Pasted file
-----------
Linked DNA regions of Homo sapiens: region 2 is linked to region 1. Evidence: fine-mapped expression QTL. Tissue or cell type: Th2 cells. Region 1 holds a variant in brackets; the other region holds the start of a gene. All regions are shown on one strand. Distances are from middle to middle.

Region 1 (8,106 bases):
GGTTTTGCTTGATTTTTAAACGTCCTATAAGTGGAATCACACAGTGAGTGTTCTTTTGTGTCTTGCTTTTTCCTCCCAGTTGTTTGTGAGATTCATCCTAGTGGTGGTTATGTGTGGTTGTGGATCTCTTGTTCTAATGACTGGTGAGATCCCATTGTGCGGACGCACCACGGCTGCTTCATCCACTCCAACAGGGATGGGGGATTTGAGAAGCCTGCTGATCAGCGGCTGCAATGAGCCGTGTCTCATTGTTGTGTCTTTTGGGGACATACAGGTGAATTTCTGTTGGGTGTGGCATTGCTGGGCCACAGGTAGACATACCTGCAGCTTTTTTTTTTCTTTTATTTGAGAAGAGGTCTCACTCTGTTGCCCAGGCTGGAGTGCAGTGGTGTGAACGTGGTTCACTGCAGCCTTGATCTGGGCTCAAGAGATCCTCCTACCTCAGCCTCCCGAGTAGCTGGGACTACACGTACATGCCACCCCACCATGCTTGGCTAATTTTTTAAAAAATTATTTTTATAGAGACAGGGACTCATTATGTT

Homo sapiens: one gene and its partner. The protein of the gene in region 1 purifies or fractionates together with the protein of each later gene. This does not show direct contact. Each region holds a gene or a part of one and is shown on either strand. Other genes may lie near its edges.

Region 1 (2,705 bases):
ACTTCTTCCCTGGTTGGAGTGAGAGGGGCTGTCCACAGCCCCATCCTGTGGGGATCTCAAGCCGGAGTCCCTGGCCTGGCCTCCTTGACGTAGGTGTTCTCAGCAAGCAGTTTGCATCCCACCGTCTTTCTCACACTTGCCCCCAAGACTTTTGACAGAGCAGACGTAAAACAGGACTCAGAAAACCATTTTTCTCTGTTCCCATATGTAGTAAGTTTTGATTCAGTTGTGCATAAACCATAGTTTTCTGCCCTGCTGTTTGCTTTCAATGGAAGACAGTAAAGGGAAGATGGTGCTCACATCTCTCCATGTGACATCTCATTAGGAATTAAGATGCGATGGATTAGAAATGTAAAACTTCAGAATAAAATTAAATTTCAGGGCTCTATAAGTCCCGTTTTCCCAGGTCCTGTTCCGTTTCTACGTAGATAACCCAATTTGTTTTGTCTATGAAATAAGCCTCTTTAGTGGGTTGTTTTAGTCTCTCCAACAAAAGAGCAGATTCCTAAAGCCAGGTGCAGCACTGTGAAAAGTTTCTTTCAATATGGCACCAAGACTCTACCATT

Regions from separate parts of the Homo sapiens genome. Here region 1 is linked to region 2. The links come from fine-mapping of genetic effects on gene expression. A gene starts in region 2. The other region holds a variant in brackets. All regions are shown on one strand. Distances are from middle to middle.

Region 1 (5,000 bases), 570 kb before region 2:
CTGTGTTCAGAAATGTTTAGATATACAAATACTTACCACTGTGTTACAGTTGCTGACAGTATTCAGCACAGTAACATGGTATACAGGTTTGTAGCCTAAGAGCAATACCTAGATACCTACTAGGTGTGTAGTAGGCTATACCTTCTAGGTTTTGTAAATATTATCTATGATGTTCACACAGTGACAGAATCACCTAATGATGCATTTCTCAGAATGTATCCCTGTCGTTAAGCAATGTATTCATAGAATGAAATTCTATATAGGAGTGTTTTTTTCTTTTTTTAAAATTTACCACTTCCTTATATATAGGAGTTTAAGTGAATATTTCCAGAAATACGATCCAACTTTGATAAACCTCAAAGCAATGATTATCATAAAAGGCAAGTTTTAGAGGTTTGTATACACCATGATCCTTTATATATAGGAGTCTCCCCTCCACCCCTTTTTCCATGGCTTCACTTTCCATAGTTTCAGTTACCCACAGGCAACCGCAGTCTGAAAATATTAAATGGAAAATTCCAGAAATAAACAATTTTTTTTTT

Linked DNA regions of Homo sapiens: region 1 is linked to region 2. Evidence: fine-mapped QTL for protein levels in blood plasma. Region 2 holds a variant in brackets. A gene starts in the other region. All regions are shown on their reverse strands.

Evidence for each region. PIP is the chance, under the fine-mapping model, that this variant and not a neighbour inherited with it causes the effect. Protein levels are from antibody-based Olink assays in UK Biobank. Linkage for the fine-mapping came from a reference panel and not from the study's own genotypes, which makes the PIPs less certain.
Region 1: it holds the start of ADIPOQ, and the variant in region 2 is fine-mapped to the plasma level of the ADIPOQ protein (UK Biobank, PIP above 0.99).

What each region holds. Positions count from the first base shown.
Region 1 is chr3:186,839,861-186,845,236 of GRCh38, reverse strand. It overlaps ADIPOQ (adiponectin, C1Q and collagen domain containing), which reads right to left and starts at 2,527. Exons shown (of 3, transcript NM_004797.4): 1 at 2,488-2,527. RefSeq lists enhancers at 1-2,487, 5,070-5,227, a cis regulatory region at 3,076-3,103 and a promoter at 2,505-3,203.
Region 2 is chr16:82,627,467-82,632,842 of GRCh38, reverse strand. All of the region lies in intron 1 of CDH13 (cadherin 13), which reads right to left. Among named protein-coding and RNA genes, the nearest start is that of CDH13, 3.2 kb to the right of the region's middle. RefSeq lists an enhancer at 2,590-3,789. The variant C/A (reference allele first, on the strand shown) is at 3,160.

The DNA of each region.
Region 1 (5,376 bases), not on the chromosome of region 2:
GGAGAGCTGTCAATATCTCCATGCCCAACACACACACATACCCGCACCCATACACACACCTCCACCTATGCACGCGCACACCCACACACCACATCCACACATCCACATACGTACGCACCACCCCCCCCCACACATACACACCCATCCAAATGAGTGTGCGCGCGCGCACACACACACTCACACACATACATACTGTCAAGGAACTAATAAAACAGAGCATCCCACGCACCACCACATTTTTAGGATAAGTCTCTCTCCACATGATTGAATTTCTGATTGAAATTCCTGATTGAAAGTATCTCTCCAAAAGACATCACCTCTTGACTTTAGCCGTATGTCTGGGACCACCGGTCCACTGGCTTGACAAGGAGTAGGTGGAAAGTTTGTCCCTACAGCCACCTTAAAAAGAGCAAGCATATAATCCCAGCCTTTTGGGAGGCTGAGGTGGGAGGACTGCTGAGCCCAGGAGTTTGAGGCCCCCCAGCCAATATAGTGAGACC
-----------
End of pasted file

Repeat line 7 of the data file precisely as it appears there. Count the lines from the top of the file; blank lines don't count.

Regions from separate parts of the Homo sapiens genome. Here region 1 is linked to region 2. The links come from fine-mapping of genetic effects on gene expression. A gene starts in region 2. The other region holds a variant in brackets. All regions are shown on one strand. Distances are from middle to middle.